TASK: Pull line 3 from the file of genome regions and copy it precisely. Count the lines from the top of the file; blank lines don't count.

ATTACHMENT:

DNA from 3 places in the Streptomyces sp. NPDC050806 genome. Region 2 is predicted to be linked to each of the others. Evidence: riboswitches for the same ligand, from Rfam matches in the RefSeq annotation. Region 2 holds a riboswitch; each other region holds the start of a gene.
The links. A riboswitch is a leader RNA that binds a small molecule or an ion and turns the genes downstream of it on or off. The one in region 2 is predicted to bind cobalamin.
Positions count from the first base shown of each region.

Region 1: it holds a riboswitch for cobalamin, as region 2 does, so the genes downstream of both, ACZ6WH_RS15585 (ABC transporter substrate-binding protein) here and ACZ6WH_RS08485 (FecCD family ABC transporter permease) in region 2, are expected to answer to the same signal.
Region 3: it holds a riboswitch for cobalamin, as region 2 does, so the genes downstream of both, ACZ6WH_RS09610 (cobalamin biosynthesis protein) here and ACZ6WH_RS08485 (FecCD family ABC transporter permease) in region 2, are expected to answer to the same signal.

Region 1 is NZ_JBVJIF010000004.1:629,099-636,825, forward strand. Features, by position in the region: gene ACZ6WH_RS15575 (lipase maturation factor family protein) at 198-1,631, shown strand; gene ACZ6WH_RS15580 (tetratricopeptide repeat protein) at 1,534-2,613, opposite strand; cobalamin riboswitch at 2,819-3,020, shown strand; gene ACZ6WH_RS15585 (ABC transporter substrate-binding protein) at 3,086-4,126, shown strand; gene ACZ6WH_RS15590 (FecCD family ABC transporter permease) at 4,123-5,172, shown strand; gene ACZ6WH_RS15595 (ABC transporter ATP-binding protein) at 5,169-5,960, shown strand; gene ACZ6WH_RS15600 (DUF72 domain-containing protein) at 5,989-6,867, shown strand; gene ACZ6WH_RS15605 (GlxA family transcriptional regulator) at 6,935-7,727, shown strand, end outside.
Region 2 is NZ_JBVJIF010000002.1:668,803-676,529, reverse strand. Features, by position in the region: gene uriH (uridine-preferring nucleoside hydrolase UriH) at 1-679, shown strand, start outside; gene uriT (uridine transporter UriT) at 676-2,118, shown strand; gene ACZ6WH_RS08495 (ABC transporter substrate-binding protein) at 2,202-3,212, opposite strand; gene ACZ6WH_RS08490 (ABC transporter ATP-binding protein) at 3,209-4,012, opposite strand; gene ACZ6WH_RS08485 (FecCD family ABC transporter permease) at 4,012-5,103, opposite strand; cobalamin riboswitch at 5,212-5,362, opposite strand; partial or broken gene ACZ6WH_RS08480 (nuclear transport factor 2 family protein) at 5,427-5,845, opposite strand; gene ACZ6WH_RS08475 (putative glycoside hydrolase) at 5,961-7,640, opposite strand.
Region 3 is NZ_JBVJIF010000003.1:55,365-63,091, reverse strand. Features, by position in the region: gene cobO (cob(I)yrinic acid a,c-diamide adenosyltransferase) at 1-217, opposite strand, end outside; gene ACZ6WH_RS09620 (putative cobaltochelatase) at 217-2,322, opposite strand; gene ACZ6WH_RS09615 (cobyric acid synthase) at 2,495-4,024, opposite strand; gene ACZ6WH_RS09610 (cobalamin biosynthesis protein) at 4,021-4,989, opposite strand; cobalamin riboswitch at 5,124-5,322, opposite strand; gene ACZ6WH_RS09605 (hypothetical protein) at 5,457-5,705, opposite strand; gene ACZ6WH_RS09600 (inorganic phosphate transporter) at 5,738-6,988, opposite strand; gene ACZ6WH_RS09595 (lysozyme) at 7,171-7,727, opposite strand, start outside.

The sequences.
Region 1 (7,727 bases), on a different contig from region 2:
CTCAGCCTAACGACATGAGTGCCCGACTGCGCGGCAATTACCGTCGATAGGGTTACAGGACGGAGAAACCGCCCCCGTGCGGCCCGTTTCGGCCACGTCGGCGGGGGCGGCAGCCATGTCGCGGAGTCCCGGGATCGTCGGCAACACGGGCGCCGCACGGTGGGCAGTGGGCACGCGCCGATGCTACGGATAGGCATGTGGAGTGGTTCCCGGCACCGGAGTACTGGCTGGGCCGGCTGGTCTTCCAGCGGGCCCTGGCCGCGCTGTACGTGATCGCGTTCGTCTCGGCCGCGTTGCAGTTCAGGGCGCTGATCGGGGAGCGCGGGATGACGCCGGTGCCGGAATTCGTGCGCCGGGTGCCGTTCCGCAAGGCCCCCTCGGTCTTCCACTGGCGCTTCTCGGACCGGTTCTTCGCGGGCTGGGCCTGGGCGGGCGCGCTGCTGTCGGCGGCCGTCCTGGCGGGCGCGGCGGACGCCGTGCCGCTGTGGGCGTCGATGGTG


Positions count from the first base shown of each region.